- Eliza Doolittle (My Fair Lady)
When we're in a foreign country, we become acutely aware of the importance of language. Unless we understand the language, words become a blur, sentences a smear. Essential communication is reduced to simple gestures and potentially universal words like "yes" and "no" (spoken loudly, of course, to increase their effectiveness). What's more, we're unaware of any customs, norms, and mores that could help us get along in society. In other words, in a foreign country, we can find ourselves up the proverbial creek without a paddle.
Being diagnosed with RA basically is the equivalent of suddenly being dropped off in a foreign country.
We don't know the language, the norms, the customs. We don't know our way around. We stand there with a crumpled map in our hands and don't know where in hell to go or what to do -- or even whom to talk to.
"Okay, you meet five of the seven diagnostic criteria for RA as designated by the ACR." RA? ACR?
"Your ESR and CRPs are elevated, but your RF is negative." ESR? CRPs? RF?
"We'll need to start you on MTX, which is a DMARD." MTX? DMARD?
"And you'll have to have blood tests every four weeks so that we can at least check your ALT." ALT?
HOLD IT -- WTF???????? Have I at least made myself clear: What the fuck?
After receiving my diagnosis, I felt as if (in the words of the great Lily Tomlin) I'd been dropped off on the proverbial corner of Walk and Don't Walk with a map in one hand and a translation copy of "The Rheumatoid Arthritis Patient's Guide to Medical Terminology and Life with RA" in the other.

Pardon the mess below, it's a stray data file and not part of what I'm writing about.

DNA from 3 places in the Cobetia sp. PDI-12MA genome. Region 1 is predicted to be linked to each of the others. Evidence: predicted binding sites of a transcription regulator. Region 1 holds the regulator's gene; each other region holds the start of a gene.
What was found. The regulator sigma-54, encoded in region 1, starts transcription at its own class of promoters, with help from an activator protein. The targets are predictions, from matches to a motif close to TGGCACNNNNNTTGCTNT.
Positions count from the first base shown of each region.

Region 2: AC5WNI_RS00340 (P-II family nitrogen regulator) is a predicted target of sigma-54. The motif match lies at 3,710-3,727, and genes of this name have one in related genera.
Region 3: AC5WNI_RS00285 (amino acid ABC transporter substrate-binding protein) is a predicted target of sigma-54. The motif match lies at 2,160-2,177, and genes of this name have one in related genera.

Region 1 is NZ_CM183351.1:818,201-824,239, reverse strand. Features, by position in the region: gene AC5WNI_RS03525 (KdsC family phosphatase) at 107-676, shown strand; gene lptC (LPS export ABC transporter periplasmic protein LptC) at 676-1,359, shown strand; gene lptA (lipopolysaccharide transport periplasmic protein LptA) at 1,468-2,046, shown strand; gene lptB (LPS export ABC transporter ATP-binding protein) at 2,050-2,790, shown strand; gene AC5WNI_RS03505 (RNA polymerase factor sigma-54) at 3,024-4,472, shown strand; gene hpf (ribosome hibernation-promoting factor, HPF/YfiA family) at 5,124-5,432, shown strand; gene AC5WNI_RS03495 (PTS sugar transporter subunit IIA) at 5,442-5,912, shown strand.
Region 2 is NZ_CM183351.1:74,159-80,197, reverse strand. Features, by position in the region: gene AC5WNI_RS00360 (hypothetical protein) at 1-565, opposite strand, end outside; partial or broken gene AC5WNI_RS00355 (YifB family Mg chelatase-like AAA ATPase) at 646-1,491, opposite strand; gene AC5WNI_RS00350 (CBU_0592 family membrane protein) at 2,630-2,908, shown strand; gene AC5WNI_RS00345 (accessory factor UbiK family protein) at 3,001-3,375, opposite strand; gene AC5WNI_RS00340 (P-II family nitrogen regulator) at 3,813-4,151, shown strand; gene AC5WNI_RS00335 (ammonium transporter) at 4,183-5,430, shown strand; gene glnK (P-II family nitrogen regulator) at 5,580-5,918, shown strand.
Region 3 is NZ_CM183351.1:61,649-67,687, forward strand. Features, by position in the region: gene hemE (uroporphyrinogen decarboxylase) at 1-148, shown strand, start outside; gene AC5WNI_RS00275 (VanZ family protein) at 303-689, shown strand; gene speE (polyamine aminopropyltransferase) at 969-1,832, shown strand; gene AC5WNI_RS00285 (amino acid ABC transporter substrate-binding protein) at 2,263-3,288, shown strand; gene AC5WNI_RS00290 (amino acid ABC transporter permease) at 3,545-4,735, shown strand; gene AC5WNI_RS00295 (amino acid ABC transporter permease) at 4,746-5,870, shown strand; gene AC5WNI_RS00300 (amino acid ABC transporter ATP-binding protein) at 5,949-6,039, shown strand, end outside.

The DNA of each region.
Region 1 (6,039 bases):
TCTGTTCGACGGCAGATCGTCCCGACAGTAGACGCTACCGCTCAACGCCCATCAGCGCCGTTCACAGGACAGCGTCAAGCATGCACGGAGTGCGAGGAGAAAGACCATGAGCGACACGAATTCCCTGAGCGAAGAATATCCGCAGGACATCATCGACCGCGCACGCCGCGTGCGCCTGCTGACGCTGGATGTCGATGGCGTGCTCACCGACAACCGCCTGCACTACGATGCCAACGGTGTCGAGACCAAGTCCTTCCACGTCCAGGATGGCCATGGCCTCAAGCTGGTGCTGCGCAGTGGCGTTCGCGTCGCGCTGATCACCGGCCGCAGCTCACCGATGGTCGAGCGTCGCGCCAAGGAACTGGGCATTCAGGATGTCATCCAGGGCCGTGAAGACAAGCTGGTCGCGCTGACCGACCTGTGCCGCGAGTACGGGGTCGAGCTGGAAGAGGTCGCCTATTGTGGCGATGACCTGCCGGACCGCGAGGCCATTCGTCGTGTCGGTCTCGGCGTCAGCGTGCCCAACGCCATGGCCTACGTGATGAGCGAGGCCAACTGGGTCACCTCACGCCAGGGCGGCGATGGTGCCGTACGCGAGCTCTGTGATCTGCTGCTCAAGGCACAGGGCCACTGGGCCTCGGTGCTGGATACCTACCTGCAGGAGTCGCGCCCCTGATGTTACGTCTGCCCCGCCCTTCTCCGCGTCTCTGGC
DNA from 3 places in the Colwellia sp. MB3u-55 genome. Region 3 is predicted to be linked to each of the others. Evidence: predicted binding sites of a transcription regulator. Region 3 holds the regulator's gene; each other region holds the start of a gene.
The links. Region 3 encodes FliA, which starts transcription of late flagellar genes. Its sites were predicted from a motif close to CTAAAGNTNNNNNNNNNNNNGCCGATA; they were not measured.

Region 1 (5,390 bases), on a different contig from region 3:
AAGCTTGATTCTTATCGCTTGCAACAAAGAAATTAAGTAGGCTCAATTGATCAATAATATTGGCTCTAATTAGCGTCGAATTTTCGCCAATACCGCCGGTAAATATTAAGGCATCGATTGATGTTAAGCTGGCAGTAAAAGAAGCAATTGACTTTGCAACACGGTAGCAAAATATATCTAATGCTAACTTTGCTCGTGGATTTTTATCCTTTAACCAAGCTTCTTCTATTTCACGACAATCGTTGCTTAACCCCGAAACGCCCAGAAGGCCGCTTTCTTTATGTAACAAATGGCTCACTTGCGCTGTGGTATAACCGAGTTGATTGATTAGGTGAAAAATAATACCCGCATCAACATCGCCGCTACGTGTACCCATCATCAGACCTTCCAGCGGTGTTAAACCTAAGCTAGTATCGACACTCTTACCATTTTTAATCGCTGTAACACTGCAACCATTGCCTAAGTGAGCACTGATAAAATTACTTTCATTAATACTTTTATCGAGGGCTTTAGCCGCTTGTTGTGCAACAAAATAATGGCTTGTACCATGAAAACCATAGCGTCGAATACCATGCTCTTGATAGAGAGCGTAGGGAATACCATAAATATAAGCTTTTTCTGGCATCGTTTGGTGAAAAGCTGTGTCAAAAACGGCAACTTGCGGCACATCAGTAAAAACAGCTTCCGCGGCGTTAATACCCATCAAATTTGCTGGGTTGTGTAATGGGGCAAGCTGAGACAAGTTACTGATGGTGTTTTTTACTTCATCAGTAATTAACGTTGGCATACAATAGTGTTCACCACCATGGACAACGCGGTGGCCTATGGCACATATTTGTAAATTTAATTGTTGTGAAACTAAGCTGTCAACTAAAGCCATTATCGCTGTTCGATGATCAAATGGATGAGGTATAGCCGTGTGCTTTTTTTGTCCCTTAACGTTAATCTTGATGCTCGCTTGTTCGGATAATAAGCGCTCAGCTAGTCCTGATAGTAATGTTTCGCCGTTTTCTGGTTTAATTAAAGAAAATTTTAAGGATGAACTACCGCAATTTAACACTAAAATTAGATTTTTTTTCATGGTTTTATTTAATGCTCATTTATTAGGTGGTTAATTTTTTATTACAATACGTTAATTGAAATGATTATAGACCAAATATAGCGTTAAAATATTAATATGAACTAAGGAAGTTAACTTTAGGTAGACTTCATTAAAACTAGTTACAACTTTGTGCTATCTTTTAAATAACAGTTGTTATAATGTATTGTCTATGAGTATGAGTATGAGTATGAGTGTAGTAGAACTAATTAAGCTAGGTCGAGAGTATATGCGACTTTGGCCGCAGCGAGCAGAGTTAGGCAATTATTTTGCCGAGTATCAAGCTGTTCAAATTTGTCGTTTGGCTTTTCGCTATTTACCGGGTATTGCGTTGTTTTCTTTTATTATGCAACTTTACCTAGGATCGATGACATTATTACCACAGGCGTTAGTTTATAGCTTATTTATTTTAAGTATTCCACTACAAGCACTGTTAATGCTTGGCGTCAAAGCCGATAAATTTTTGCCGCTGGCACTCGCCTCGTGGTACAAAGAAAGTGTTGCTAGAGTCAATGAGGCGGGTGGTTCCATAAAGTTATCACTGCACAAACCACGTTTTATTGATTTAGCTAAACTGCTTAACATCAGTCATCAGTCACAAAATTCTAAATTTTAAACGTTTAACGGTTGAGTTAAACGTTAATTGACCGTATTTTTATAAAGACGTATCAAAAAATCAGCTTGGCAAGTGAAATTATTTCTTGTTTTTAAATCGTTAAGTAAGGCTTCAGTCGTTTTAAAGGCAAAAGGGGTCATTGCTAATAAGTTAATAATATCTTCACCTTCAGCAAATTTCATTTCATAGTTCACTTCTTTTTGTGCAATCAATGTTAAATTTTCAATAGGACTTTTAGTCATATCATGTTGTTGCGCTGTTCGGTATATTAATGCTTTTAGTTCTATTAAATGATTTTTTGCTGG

It seemingly took forever to get my bearings and to make my simplest questions understood. Where am I, really? Why do I have to play pincushion once a month? What are the side effects of these medications? What can and can't I do? Why is this happening to me?
Gradually, I learned my way around. I purchased the equivalent of the RA Rosetta Stone and studied day after day. I consulted my map and committed several important routes to memory. I learned where gas stations and community centers were, so that I could fill up both on knowledge (thus power) and on friendship. Eventually, I found that I couldn't remember a time when I didn't know the new language, culture, and customs.
And it all was okay.
Until I returned to my country of origin.
Once I was back home, I would speak my new language to other people, expecting them to immediately understand what I was saying. Misunderstood, I would gesticulate wildly and speak loudly, attempting to communicate with friends, family, and sometimes, even strangers.
It was an odd and unsettling experience to find myself a stranger at home.
But gradually, some people took the time out to try to learn at least the rudiments of my new language. We were able to communicate with each other on new and different levels, and this helped to enrich our relationships. There's still the occasional hiccup or misplaced accent, but that's okay. We work past it.
Of course, not every one has wanted to learn the new language. And that's okay, too.
As time has passed, I've simply grown accustomed to doing what I do these days: straddle two different countries. But since I've gotten to know some great people in both countries, I've found that dual citizenship does indeed have its privileges.